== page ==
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Table of Contents—January 2014 'Aviation History'

Published: November 04, 2013 at 1:55 pm
Subscribe to print & digital editions of Aviation History magazine today! FEATURES Boyington's Bastards By Don Hollway Hero-hungry Americans couldn't get enough of the "Black Sheep," the Marines of VMF-214 who followed "Pappy" Boyington to fame in the Pacific. Skyrocketing …

Letters from Readers—January 2014

Published: November 04, 2013 at 1:53 pm
Transonic Spitfires? Congrats to Nicholas O'Dell on a great Spitfire article ["Mitchell's Masterpiece," November]. We need to be reminded now and again just how good this airplane was/is, and what an impact it had on the first half of the …

Table of Contents—November 2013 'Aviation History'

Published: September 06, 2013 at 2:14 pm
Reginal Mitchell's Supermarine Spitfire; the mysterious disappearance of the Hawaii Clipper; Max Immelmann, the "Fokker Scourge;" the effort to cut off Hitler's oil supply in Ploesti; a dramatic search-and-rescue in Greenland during World War II.

Ploesti—The Rest of the Story

Barrett Tillman | Published: September 06, 2013 at 2:01 pm
The Fifteenth Air Force struggled for four long months to shut off Hitler’s Balkan oil supply near Ploesti.

Air Cav: How Soldiers in the Sky Reshaped Combat on the Ground

Joseph Abodeely | Published: July 24, 2013 at 4:07 pm
In the Vietnam War, adapting old principles of traditional cavalry to the new capabilities of the helicopter created an unprecedented fighting force

Wave-Top Marauder

Evan Hadingham | Published: July 12, 2013 at 1:53 pm
A faded wartime diary provides a window on the RAF's risky low-level bombing missions in the Adriatic.

Table of Contents—July 2013 Aviation History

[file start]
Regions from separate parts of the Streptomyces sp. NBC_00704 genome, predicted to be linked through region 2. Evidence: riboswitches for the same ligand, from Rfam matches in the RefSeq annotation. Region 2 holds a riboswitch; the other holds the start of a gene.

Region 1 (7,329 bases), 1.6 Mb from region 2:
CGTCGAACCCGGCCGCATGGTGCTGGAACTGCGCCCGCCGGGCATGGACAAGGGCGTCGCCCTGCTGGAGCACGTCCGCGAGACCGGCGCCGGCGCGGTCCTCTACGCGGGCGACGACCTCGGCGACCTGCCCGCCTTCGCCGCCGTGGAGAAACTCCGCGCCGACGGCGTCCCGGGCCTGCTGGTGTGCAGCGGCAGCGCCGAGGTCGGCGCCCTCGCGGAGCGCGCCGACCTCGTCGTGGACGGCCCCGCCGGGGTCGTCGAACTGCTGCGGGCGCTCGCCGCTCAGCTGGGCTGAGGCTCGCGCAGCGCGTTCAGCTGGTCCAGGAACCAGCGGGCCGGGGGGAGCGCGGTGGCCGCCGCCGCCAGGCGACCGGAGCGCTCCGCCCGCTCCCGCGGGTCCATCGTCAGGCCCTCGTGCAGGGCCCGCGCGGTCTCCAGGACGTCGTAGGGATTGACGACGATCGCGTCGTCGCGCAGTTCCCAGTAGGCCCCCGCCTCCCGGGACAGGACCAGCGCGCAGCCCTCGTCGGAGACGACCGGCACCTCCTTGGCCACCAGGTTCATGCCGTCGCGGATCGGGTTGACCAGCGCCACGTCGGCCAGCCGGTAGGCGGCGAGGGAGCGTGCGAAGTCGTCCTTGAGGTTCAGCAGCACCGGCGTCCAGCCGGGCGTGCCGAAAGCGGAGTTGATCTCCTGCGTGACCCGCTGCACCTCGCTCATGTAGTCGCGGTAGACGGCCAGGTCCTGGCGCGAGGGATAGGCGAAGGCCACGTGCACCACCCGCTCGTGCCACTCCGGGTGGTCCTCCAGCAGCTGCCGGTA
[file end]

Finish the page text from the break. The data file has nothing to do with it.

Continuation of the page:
Published: May 06, 2013 at 11:35 am
The July 2013 issue of Aviation History offers compelling stories, including Dambusters (a complex RAF bombing mission over Germany), a profile of the Heinkel He-162, and the noble story of the 1926 team of U.S. Army airmen who flew 22,000 miles around Latin America.

Worth the price tag?

Published: May 03, 2013 at 3:31 pm
Aviation History Reader Poll At an estimated cost of $135 million per airplane, Lockheed Martin's F-35 Lightning II Joint Strike Fighter is the most expensive weapons program in U.S. history. When the fighter finally becomes fully operational, will it be …

The Dambusters

Nicholas O'Dell | Published: May 03, 2013 at 2:42 pm
View our exclusive animation and preview our story about the bold British raid on Germany’s strategic river dams.

Letters From Readers—July 2013 Aviation History

Published: May 03, 2013 at 2:10 pm
In the July 2013 issue of 'Aviation History,' readers share insights into our stories on the death of Admiral Isoroku Yamamoto, Superforts vs. MiGs, and other topics.

Letter From Aviation History—July 2013

Published: May 03, 2013 at 2:03 pm
The July 2013 Letter From Aviation History tackles issues surrounding U.S. military procurement, as it relates to the controversial Lockheed Martin F-35 Lightning II Joint Strike Fighter.

Interview - Everett Alvarez - A Vietnam POW for the Duration

Published: April 11, 2013 at 3:56 pm
A few hours after the Gulf of Tonkin incident in August 1964, Navy A4 pilot Everett Alvarez was shot down on a bombing mission near Hanoi, the first U.S. aviator taken captive during the Vietnam War

Wild Duel: Weasels vs SAMs Over Dong Hoi

Warren E. Thompson | Published: March 19, 2013 at 1:58 pm
During the Vietnam War, the Wild Weasels flew as a protection screen in specially equipped F-105F Thuds into a target area to sweep and destroy surface to air missile (SAM) sites, to protect "strike packages" or a flight of fighters that followed on

Dark Clouds Over Junction City

Rod Paschall | Published: March 13, 2013 at 3:37 pm
In Operation Junction City, Vietnam War's biggest operation, Feb. 21-May 14, 1967, including the largest paratroop jump since World War II, Gen. William Westmoreland won his big-unit campaign but lost confidence that the war could be won

Ridgway: Iron Man at the Front

Carlo D'Este | Published: March 04, 2013 at 2:22 pm
Acts of great courage in war aren't limited to the battlefield. One little-known incident during World War II defined Major General Matthew B. Ridgway as a commander of unrivaled courage when he laid his career on the line at a …

Time Travel: Normandy's Contested Landing Beaches

Dan Carlinsky | Published: March 04, 2013 at 2:21 pm
  Shortly after midnight on June 6, 1944, the sky above the Normandy market town of Sainte-Mère-Église quietly grew thick with billowing silk as American paratroopers dropped into the night ahead of the long-expected Allied invasion of Europe; by …
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